Invertebrate hematopoiesis: an anterior proliferation centre as a link between the hematopoietic tissue and the brain
2012 (English)In: Stem Cells and Development, ISSN 1547-3287, E-ISSN 1557-8534, Vol. 21, no 17, 3173-3186 p.Article in journal (Refereed) Published
During evolution, the innate and adaptive immune systems developed to protect organisms from nonself substances. The innate immune system is phylogenetically more ancient and is present in most multicellular organisms, whereas adaptive responses are restricted to vertebrates. Arthropods, lack the blood cells of the lymphoid lineage, and oxygen-carrying erythrocytes, making them suitable model animals to study the regulation of the blood cells of the innate immune system. Many crustaceans have a long life span and need to continuously synthesize blood cells, in contrast to many insects. The hematopoietic tissue (HPT) of Pacifastacus leniusculus provides a simple model to study hematopoiesis because the tissue can be isolated and the proliferation of stem cells and their differentiation can be studied both in vivo and in vitro. Here we demonstrate new findings of a physical link between the HPT and the brain. Actively proliferating cells were localized to an anterior proliferation centre (APC) in the anterior part of the tissue near the area linking the HPT to the brain, whereas more differentiated cells were detected in the posterior part. The central areas of HPT expand in response to lipopolysaccharide-induced blood loss. Cells isolated from the APC divide rapidly and form cell clusters in vitro; conversely, the cells from the remaining HPT form monolayers, and they can be induced to differentiate in vitro. Our findings offer an opportunity to learn more about invertebrate hematopoiesis and its connection to the central nervous system and thereby to obtain new information about the evolution of different blood and nerve cell lineages.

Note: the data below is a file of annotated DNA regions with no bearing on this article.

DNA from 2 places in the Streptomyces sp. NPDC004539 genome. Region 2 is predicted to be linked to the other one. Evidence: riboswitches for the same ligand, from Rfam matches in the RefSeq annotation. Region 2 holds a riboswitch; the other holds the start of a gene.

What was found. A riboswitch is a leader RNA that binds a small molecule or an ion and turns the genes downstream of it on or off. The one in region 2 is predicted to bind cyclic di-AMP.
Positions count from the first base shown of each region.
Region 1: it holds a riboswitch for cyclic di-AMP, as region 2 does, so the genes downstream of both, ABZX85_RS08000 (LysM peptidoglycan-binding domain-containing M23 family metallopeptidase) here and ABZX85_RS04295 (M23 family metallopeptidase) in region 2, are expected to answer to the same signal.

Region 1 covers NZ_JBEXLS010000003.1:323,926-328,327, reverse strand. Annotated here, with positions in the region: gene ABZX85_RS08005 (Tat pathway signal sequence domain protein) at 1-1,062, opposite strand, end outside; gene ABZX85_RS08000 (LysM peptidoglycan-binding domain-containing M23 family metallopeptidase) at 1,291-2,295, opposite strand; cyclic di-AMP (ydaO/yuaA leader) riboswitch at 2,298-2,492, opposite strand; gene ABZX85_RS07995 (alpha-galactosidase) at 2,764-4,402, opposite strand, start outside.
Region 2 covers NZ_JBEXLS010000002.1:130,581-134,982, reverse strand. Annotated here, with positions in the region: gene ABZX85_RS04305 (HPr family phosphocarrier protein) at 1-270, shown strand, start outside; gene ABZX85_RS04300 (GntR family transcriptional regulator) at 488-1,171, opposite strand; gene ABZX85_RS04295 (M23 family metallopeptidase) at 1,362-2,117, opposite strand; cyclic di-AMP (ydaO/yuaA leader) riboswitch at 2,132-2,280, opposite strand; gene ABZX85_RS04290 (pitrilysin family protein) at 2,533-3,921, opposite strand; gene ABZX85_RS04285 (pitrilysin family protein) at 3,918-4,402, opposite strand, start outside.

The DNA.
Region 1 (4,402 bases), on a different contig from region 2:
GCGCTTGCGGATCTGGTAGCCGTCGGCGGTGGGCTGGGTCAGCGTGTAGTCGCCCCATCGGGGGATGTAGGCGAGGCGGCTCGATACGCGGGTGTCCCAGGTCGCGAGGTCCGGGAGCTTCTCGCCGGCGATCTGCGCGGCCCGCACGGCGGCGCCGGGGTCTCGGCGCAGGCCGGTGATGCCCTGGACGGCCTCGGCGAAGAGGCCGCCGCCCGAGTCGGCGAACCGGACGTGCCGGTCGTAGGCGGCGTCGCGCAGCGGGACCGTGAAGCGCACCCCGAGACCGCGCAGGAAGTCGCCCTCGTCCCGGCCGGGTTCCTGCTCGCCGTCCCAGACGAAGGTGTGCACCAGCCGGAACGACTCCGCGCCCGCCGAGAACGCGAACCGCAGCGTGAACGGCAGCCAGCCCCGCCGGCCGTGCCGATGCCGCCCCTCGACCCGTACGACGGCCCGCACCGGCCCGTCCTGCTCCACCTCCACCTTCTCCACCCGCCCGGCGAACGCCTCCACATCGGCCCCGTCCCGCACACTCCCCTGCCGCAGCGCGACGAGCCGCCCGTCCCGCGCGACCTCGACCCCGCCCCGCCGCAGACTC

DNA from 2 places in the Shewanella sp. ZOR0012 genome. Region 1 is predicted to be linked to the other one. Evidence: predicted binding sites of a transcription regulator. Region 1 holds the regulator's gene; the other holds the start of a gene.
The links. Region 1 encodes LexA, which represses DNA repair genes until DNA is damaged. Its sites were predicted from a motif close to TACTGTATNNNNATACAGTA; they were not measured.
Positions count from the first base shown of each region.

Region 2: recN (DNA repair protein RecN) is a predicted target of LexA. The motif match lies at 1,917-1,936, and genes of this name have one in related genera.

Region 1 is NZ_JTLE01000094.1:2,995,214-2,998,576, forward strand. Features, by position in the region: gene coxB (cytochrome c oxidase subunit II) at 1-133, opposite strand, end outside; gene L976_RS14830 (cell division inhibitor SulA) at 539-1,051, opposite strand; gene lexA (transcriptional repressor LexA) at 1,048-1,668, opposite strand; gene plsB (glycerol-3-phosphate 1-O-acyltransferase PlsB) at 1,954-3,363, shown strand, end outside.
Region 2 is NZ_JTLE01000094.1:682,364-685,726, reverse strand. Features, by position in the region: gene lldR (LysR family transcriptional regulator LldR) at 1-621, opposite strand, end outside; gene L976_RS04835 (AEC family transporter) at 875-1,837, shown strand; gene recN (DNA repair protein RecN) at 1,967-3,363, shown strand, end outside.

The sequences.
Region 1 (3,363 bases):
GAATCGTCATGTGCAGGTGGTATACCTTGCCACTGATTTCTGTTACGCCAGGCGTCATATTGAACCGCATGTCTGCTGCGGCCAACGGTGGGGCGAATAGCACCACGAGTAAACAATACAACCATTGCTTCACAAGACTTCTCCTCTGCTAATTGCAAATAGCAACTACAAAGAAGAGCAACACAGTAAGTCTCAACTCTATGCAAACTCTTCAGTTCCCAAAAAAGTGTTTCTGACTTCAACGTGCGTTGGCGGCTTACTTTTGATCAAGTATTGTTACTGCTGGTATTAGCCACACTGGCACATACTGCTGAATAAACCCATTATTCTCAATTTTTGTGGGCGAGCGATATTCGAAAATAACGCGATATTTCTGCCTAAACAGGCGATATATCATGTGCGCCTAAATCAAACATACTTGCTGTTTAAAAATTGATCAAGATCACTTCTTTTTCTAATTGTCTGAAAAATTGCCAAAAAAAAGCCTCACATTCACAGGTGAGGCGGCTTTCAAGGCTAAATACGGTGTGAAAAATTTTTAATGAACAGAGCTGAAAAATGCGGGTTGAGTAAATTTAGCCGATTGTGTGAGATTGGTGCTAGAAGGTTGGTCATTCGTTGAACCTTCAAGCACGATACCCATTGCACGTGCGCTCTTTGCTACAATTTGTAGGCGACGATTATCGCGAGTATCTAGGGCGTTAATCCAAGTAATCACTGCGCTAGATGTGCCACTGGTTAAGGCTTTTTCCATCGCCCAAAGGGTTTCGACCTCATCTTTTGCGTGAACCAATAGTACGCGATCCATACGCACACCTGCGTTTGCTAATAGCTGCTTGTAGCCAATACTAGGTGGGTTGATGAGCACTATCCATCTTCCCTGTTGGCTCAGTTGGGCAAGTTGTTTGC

Place, publisher, year, edition, pages
2012. Vol. 21, no 17, 3173-3186 p.
Research subject Biology
IdentifiersURN: urn:nbn:se:uu:diva-174038DOI: 10.1089/scd.2012.0077ISI: 000310840500011PubMedID: 22564088OAI: oai:DiVA.org:uu-174038DiVA: diva2:565204
FunderSwedish Research Council, 621-2011-4797; 621-2009-5715; 319-2010-6250Formas, 223.2011-606